Didn’t volunteer at the homeless shelter yesterday? Go a step further by volunteering and donating some items today.

Missed the chance work on that business plan? Be the best you can be by finishing it today.

Messed up that salsa step in Zumba class last night? Practice it for an hour today so you’ll be able to kill it in class next week. 

Forgot to buy the domain name for the blog you want to start? Simply buy it today. 

Doesn’t sound too crazy at all, does it? And yet, you’re almost guaranteed to feel a sense of pride and accomplishment.

Don’t beat yourself up over what you didn’t accomplish yesterday, the day before, last week or even last year. Instead, when you wake up every morning ask yourself how you can be better than you were yesterday and what you want to do. Hopefully, you can answer those questions honestly and find a way to put it in motion.

Do that and you’re destined to be an accomplished and better person for 2016 and all the years to come.

No New Year’s Resolution needed.


Are you usually good at sticking to new year’s resolutions? Do timelines usually work for you?


TERRIfic Quip: Be better than you were yesterday.

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  1. Yes! I think this is so important to simply just be better than yesterday. I love it. I will incorporate this daily as well during 2016. and YAY for paying off (some of) your student loans, I’ve set a small goal of ONE this year I hope I do it!

  2. I am horrible a New year’s resolution I love your idea. I think it could work for me. I really need to get off my tushy and lose weight and eat healthier. I am not going to give myself a time frame or beat myself up if I don’t exercise every day I ‘ll make sure I do something each day whether its exercise for 5 minutes or 30 minutes. Great post. Wishing you Happy New Year!!

  3. I’ve never been a New YEar’s Resolution person. Any goals I had were always done at the time I wanted or needed them. I never wanted to wait for the beginning of the year or month or week. So I love your day to day being better idea. Works for me!

  4. I’m not a fan of traditional resolutions either. Last year I decided to make a list of things I was unsatisfied with then I went through the list and asked myself what I had control over. If I could control it (save money, end relationships, lose weight, etc.) I did, if I couldn’t, I gave myself permission to let it go. Easy peasy 🙂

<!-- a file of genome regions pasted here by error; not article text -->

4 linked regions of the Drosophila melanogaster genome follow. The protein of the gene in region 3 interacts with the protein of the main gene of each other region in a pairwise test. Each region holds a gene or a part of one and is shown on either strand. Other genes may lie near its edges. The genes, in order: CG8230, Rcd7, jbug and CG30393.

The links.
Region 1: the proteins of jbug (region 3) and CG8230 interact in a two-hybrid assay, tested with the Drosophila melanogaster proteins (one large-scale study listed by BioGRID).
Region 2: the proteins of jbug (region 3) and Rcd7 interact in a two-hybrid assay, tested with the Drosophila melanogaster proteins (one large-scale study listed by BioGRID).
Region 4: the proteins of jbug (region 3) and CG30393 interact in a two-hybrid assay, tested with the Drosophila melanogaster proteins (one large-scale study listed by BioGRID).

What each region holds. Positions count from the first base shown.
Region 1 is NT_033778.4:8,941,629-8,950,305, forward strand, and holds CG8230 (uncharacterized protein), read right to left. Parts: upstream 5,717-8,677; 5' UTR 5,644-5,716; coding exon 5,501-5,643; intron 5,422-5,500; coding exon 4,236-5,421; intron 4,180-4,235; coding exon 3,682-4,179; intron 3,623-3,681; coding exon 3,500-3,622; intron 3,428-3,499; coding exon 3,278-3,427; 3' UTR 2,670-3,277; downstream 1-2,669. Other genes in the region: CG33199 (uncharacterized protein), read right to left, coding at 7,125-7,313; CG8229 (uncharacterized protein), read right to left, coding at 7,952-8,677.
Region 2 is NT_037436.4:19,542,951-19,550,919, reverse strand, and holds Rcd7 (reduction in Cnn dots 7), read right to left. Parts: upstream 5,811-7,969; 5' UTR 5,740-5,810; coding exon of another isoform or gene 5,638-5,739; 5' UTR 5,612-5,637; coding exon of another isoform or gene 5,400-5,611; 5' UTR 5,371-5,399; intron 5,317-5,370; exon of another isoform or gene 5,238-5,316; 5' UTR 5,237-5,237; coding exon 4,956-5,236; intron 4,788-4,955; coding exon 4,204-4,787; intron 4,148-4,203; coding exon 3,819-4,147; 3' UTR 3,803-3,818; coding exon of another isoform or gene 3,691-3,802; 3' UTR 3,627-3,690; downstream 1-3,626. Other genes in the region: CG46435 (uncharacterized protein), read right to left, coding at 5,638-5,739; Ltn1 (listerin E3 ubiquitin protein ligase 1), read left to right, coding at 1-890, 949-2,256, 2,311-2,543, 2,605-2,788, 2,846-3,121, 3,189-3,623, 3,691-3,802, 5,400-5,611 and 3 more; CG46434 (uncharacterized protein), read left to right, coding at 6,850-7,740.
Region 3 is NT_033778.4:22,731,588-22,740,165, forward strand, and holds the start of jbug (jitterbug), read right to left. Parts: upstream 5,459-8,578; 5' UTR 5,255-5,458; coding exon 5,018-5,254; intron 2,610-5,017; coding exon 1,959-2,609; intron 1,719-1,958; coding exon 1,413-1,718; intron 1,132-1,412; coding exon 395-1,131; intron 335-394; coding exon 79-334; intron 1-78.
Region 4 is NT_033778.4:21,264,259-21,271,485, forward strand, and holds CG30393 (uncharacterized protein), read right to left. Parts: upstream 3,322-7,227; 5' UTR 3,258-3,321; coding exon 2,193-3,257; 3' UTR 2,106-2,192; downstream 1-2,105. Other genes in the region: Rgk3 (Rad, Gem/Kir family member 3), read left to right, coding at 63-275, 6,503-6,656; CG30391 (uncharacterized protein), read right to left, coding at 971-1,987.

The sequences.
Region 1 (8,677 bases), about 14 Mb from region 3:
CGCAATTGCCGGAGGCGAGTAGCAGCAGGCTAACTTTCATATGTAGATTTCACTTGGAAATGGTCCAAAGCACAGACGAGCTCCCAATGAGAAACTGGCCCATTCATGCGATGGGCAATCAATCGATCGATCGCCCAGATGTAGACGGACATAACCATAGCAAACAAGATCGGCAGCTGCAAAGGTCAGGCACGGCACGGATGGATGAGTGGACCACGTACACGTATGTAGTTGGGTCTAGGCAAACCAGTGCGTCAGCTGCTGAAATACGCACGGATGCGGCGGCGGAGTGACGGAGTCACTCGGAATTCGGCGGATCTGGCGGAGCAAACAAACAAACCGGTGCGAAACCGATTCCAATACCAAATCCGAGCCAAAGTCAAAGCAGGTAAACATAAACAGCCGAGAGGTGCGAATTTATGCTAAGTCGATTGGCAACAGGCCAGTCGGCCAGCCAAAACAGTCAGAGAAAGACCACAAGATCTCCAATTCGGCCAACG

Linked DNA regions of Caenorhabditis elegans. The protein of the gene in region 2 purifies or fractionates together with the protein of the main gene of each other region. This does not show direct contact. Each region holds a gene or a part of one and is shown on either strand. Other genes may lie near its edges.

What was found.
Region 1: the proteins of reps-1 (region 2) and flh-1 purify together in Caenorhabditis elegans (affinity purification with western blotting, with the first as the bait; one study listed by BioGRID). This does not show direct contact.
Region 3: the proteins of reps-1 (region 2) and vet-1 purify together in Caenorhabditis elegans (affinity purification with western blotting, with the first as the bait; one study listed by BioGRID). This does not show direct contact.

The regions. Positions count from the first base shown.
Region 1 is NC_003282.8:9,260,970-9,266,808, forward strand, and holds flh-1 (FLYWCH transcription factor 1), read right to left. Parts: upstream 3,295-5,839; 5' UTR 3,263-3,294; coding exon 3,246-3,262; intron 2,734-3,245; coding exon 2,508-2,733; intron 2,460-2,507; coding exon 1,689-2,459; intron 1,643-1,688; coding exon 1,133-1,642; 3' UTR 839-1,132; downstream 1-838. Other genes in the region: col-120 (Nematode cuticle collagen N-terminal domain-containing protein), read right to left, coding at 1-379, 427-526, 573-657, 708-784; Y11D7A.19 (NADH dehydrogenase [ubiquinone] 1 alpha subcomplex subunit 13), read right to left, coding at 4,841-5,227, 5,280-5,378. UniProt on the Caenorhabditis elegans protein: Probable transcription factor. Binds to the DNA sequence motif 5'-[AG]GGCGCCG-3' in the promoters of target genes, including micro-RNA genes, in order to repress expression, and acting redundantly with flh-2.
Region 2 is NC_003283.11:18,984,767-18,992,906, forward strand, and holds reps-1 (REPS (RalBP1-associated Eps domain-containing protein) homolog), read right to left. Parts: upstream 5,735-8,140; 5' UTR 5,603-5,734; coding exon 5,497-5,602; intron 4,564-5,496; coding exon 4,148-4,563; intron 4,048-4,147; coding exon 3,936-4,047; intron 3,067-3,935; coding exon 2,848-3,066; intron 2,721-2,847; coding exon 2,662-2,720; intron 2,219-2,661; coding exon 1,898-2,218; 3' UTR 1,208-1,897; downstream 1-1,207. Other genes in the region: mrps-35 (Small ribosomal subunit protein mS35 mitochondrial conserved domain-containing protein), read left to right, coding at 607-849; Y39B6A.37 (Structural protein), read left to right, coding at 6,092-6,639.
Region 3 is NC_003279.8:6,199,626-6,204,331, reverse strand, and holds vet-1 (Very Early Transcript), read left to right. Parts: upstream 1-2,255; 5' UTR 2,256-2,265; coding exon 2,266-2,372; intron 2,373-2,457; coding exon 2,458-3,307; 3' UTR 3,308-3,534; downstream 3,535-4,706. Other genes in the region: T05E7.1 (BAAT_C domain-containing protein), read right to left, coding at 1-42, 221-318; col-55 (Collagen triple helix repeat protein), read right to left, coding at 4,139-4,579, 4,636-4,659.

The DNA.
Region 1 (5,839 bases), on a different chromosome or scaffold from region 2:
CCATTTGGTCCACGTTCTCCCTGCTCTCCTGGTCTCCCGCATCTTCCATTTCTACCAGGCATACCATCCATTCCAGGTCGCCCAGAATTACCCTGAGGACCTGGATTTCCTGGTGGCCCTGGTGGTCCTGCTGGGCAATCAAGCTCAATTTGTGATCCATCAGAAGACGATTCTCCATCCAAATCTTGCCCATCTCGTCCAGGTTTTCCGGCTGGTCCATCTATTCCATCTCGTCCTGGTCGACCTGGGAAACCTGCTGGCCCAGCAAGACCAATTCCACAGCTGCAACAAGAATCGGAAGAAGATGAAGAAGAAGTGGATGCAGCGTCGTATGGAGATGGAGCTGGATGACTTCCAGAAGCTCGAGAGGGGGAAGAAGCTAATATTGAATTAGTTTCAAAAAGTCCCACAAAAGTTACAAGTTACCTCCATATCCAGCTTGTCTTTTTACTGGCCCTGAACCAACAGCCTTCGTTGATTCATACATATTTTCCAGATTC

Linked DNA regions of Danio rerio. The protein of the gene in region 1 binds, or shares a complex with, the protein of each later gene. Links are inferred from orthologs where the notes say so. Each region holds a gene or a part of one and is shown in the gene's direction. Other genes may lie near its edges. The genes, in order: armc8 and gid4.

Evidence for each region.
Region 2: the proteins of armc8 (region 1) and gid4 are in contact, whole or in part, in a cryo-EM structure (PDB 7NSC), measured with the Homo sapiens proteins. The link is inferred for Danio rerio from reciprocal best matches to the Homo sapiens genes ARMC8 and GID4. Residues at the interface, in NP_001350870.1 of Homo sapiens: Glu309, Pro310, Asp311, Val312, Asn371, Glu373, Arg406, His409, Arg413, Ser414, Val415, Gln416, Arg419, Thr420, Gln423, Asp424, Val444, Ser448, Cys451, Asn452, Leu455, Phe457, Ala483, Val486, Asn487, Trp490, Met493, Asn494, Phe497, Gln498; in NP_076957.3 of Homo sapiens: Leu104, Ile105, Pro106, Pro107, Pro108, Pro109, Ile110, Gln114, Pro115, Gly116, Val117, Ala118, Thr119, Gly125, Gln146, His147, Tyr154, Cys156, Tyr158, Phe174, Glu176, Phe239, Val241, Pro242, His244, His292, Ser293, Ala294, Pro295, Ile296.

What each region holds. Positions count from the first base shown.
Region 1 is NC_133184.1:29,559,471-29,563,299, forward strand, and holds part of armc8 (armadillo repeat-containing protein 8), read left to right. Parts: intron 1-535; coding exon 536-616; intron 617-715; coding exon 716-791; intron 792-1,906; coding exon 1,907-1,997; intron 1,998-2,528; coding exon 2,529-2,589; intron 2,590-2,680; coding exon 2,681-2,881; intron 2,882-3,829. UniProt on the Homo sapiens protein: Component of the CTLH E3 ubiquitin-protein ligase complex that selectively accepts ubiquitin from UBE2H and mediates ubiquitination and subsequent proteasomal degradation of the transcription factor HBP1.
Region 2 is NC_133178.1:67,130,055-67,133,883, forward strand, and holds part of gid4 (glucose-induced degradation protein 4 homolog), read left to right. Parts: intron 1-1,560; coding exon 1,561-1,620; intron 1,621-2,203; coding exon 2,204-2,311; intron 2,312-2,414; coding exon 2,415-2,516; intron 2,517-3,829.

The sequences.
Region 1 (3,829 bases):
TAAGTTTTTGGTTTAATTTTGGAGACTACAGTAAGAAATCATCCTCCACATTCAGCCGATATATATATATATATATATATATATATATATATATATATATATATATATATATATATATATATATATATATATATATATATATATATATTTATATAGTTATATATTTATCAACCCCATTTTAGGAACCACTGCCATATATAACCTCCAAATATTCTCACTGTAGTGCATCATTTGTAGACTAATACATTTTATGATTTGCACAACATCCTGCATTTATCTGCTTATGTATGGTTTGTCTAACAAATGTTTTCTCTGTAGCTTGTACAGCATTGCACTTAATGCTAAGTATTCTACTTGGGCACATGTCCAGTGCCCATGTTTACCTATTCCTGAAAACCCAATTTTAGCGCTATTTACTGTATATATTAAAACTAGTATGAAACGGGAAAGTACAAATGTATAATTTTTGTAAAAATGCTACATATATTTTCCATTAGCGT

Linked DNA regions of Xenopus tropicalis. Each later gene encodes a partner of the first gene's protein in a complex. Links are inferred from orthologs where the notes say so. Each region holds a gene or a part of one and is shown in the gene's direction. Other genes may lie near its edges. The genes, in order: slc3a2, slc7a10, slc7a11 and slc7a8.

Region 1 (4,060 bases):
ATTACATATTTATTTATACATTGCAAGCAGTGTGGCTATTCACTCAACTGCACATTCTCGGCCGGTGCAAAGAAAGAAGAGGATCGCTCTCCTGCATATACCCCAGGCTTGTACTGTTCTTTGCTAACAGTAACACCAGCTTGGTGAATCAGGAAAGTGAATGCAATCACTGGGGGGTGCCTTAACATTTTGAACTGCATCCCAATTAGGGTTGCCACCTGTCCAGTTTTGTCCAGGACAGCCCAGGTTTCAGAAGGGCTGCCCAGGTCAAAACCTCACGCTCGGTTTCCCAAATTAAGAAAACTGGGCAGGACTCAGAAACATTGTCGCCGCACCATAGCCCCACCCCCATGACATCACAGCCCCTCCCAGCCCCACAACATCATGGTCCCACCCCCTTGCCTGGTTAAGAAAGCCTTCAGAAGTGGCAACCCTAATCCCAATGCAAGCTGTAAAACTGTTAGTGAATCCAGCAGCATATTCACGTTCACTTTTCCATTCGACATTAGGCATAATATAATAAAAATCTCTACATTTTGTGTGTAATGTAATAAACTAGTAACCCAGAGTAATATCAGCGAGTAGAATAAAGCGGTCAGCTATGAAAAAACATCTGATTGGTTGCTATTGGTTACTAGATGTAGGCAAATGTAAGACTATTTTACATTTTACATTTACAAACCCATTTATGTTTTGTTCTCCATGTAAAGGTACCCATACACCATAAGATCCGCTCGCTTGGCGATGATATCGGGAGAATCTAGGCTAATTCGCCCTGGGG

1. Girl, I love your method! I learned I wasn’t in control the moment I was having my son 3.5 weeks early even though I had a scheduled C-section. I need to borrow your philosophy and just allow myself to let things go if I can’t control it.

  5. I think before we were adults we had it all planned out then life happened and you are in a totally different place than you thought you would be. But I have learned to take it day by day and plan out what you can do for the day, week or month and what you can’t try the next time around. Great Post!!!

    1. I’m glad you enjoyed it. I’ve learned that we really aren’t in control even though we like to think we are. That’s why planning too far in advance isn’t realistic. I’ve found tackling everything one day at a time is best.

  6. I don’t do resolutions. I am a goal setter and I use that as my guide for every new year. It’s always fulfilling to get to the end of the year and check in and see what I accomplished.

  7. Great perspective. I vowed to do so many things this year and I barely scratched the surface. I decided to take life one day at a time and I love every bit of it.

  8. You remind me of myself because I certainly had a goal to earn $2,000 extra per month by December and pay off one of my student loans by the end of this year. Um…yeah…so that didn’t happen but I did achieve many other things that I didn’t even resolve to do. Next year I’m focusing on quarterly goals. What do I want to do by April 1st is on my mind right now and I have a clear strategy to get there and have no doubt that I will be able to follow through. Last year I wanted to many things and failed to achieve a lot because my view was scattered. Once I started narrowing on a few things and simply doing them, things got better. Oh, and I’ve started already because I don’t have time to be waiting on a new year, lol!

  9. I’ve always be a goal oriented person, not so much as resolutions because I feel that I start a new any day. Not specifically 1/1/of which ever year. These past few weeks I’ve been evaluating my 2016 to see if I did what I wanted to do and I’ll be working from there.